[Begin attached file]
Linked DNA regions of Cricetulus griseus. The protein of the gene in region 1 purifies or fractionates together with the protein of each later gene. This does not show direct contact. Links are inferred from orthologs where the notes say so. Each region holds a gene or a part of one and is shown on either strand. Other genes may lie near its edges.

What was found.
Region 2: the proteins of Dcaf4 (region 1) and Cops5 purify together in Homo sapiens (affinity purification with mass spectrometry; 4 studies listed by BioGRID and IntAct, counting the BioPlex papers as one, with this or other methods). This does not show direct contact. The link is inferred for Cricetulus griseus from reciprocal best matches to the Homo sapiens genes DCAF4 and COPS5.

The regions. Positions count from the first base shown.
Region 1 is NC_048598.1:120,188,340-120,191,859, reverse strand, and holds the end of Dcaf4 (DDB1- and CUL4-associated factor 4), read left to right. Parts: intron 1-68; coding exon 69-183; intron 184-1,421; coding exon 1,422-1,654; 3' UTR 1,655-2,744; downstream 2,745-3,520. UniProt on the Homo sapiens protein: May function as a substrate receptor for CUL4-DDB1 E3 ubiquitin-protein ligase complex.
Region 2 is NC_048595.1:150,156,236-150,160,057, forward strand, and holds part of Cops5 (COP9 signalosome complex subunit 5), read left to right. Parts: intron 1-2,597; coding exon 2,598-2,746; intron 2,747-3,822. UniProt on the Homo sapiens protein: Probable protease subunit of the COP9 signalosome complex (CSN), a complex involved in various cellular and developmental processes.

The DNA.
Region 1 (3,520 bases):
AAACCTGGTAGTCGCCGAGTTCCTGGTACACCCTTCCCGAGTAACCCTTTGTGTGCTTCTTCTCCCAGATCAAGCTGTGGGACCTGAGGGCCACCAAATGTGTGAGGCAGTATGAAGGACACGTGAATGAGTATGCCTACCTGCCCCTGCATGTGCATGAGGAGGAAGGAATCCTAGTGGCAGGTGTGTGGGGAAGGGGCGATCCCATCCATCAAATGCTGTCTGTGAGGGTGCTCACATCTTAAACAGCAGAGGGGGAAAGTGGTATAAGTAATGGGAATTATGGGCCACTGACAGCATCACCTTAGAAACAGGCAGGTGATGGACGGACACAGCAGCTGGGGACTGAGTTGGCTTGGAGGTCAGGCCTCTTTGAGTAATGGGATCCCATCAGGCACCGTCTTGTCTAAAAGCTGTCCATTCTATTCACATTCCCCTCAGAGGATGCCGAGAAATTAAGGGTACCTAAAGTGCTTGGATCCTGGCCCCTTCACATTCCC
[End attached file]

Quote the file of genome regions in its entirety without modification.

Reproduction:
Linked DNA regions of Cricetulus griseus. The protein of the gene in region 1 purifies or fractionates together with the protein of each later gene. This does not show direct contact. Links are inferred from orthologs where the notes say so. Each region holds a gene or a part of one and is shown on either strand. Other genes may lie near its edges.

What was found.
Region 2: the proteins of Dcaf4 (region 1) and Cops5 purify together in Homo sapiens (affinity purification with mass spectrometry; 4 studies listed by BioGRID and IntAct, counting the BioPlex papers as one, with this or other methods). This does not show direct contact. The link is inferred for Cricetulus griseus from reciprocal best matches to the Homo sapiens genes DCAF4 and COPS5.

The regions. Positions count from the first base shown.
Region 1 is NC_048598.1:120,188,340-120,191,859, reverse strand, and holds the end of Dcaf4 (DDB1- and CUL4-associated factor 4), read left to right. Parts: intron 1-68; coding exon 69-183; intron 184-1,421; coding exon 1,422-1,654; 3' UTR 1,655-2,744; downstream 2,745-3,520. UniProt on the Homo sapiens protein: May function as a substrate receptor for CUL4-DDB1 E3 ubiquitin-protein ligase complex.
Region 2 is NC_048595.1:150,156,236-150,160,057, forward strand, and holds part of Cops5 (COP9 signalosome complex subunit 5), read left to right. Parts: intron 1-2,597; coding exon 2,598-2,746; intron 2,747-3,822. UniProt on the Homo sapiens protein: Probable protease subunit of the COP9 signalosome complex (CSN), a complex involved in various cellular and developmental processes.

The DNA.
Region 1 (3,520 bases):
AAACCTGGTAGTCGCCGAGTTCCTGGTACACCCTTCCCGAGTAACCCTTTGTGTGCTTCTTCTCCCAGATCAAGCTGTGGGACCTGAGGGCCACCAAATGTGTGAGGCAGTATGAAGGACACGTGAATGAGTATGCCTACCTGCCCCTGCATGTGCATGAGGAGGAAGGAATCCTAGTGGCAGGTGTGTGGGGAAGGGGCGATCCCATCCATCAAATGCTGTCTGTGAGGGTGCTCACATCTTAAACAGCAGAGGGGGAAAGTGGTATAAGTAATGGGAATTATGGGCCACTGACAGCATCACCTTAGAAACAGGCAGGTGATGGACGGACACAGCAGCTGGGGACTGAGTTGGCTTGGAGGTCAGGCCTCTTTGAGTAATGGGATCCCATCAGGCACCGTCTTGTCTAAAAGCTGTCCATTCTATTCACATTCCCCTCAGAGGATGCCGAGAAATTAAGGGTACCTAAAGTGCTTGGATCCTGGCCCCTTCACATTCCC